Examining Animality In Jordan Peele's Work

Curator's Note

In Jordan Peele's directorial works (Get OutUs, and Nope), animals are featured heavily as metaphorical imagery usually linked to the Black/oppressed body. In Get Out (2017), in the opening abduction sequence of Andre plays "Run Rabbit Run" by Noel Gay and Ralph Butler. As well as, Chris is associated with a deer as a symbol of his mother's death. In Us (2019), in the opening sequence, the camera pans out to rabbits in cages, a visual metaphor for the Tethered, an oppressed group of underground-dwelling people. Finally, with Nope (2022), the Haywood's are horse trainers, the horse a symbol of their lineage and livelihood, which like themselves, is being swallowed up by the spectacle. Historically, to justify the subjugation of Black people, Blackness became non-human or, as the name chattel slavery implies, animals. It was not until the 1787 3/5 compromise that enslaved people counted as some form of personage for the U.S. government. Within White Supremacy, Blackness links to nature. Scholar James Snead discusses the repetitive nature of Blackness using Hegel, who theorized that Africans were in rhythm with nature creating a cyclical history compared to European's progressive history. Snead states, "Here we can see that, being there, the African is also always already there, or perhaps always there before, whereas the European is headed there or, better, not yet there" (148). Placing Africans with nature creates a distinction for White Supremacy to be viewed as progressive or forward-thinking while Blackness is not.

This dichotomy still exists with Blackness, specifically Black masculinity, seen as naturally predatory due to their bodies. From Birth of a Nation (1915) to Michael Brown, Black male bodies are depicted as aggressive, violent predators. At the same time, Black women are sexual aggressors and desexualized caretakers. However, in Peele's horror, the predator is linked specifically not to Blackness. Contradictory to the lineage of monsters in horror, which has always been the Other (racial, gender, or sexual). An early example of Blackness as a monster is King Kong (1933). However, in Get Out, the White Armitage family is predatory by luring and capturing Black people. Us, it is the nameless societal institutions that created and imprisoned the Tethered. Nope goes further with the predator being an animal (Jean Jacket) and the media depicted through White or light skin characters (Antlers Holst and Jupe) who are shaped by animals, Jupe with Gordy's Home and Antlers Holst with the found footage of animals he edits throughout the film. By making his Black protagonist visually connected to prey animals (deer, rabbits, and horses) rather than predators, Peele makes the audience relate to the protagonist as a victim, changing our views on Blackness as historically predatory. Though prey can be victims, they are also survivors, as not all prey is caught, which makes all the difference in the horror genre.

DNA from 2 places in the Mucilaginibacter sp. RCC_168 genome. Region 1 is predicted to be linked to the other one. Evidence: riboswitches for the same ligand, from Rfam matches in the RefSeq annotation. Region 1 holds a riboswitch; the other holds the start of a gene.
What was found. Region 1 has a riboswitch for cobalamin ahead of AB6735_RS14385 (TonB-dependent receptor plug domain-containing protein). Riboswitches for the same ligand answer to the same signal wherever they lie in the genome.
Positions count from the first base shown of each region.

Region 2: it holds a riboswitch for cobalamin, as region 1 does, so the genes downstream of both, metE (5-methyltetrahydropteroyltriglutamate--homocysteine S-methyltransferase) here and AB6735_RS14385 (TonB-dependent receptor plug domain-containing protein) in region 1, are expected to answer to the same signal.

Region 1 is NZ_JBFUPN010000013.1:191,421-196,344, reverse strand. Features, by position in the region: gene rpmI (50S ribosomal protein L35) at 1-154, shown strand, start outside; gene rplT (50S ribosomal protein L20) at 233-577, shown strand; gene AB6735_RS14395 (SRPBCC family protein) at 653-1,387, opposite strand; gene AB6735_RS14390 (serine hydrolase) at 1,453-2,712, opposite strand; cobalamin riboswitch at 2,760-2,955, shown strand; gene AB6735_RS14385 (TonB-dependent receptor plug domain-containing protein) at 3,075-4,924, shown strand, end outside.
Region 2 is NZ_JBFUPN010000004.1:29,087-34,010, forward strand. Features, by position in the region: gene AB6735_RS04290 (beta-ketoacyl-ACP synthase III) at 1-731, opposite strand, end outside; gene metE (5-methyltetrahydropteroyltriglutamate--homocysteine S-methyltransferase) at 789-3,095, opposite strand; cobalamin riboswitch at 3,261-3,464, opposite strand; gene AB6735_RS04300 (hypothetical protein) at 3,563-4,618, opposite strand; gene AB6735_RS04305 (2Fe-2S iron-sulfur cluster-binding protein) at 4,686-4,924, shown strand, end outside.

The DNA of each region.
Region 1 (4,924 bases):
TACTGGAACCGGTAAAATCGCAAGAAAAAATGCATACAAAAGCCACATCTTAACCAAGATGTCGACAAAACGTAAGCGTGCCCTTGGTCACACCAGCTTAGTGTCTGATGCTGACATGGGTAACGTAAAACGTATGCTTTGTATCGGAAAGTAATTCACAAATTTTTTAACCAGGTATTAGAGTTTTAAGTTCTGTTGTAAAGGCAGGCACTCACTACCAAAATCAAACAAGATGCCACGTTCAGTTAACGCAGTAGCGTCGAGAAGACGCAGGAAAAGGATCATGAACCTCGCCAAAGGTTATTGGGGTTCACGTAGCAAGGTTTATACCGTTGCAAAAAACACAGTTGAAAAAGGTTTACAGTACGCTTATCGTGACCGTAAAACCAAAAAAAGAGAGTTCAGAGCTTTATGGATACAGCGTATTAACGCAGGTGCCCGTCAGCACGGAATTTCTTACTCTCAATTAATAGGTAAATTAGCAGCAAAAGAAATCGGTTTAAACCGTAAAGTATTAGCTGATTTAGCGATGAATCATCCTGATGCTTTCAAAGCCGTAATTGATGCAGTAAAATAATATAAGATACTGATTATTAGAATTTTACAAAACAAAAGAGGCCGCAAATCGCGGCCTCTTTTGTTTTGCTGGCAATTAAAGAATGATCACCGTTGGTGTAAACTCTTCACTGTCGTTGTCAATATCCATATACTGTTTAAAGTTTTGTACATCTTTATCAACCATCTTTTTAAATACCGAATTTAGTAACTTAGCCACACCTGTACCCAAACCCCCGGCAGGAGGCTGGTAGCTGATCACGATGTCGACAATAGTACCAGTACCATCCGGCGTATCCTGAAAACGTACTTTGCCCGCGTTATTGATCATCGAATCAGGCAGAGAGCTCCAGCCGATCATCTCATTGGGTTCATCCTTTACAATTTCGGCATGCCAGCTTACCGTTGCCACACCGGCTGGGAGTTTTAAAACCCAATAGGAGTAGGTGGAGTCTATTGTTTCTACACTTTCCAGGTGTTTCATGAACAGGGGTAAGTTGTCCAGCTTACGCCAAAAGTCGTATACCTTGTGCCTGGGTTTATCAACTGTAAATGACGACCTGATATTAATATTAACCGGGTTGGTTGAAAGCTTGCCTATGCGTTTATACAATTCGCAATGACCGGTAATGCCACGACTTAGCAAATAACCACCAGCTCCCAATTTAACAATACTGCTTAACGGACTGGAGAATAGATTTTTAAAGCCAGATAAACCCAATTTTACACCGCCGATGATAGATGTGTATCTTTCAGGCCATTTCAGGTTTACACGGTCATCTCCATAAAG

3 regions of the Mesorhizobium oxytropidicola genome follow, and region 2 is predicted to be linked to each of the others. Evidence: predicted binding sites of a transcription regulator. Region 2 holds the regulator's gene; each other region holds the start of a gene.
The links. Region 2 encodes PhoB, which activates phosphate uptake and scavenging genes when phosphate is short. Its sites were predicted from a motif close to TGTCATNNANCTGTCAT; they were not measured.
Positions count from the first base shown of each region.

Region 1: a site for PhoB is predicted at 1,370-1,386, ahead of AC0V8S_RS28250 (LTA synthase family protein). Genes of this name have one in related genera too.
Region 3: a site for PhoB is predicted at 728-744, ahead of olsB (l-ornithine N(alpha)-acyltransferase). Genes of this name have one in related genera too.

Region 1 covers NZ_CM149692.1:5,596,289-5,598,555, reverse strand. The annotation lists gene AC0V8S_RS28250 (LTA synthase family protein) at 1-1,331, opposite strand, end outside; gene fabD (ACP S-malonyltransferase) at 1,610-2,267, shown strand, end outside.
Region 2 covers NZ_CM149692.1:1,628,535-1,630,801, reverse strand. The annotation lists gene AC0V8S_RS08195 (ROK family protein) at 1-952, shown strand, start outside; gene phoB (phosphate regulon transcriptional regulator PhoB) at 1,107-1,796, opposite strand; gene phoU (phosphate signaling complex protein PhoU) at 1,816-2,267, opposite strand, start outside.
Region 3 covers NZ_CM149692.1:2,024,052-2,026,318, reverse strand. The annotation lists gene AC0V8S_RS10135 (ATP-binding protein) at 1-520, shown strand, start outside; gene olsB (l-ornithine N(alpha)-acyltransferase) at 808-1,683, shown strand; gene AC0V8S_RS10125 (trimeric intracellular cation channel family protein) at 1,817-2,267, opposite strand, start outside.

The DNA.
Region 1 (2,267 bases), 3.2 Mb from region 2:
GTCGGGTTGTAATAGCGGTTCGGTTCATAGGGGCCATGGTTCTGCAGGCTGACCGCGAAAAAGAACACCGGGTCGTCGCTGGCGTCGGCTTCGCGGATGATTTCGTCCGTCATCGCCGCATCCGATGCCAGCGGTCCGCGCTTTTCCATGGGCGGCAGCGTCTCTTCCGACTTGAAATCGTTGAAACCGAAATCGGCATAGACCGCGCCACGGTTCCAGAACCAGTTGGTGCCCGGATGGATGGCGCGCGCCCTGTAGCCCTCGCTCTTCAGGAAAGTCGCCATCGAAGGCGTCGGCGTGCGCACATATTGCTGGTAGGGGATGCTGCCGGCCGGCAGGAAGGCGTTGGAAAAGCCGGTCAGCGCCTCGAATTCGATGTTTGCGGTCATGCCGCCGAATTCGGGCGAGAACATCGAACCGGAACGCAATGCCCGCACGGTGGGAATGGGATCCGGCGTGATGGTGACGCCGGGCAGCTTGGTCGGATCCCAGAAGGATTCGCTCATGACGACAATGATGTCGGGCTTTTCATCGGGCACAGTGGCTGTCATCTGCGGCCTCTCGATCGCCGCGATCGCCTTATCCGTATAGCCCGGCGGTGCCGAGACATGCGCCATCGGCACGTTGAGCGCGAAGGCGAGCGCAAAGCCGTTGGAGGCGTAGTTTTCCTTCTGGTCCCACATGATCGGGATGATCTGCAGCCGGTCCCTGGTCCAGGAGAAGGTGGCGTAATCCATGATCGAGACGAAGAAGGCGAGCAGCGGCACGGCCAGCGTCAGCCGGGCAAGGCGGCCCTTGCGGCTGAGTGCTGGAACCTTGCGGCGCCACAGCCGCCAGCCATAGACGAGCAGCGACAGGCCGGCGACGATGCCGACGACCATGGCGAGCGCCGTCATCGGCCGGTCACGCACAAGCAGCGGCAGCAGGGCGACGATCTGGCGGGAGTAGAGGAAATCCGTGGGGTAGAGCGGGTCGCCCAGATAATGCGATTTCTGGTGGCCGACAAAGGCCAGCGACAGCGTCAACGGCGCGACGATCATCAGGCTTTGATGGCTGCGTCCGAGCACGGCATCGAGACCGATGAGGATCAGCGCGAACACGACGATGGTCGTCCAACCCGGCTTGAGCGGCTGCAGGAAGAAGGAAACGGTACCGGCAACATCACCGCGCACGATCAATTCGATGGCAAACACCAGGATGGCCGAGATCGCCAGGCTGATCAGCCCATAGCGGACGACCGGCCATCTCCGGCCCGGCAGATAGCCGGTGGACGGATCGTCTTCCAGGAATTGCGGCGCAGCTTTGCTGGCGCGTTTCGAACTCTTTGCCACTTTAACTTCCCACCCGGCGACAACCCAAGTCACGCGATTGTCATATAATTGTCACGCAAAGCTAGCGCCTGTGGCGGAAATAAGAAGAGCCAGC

Work Cited:

Snead, James A. "On repetition in black culture." Black American Literature Forum 15, no. 4 (1981): 146-154. Accessed July 5, 2020. https://www.jstor.org/stable/2904326

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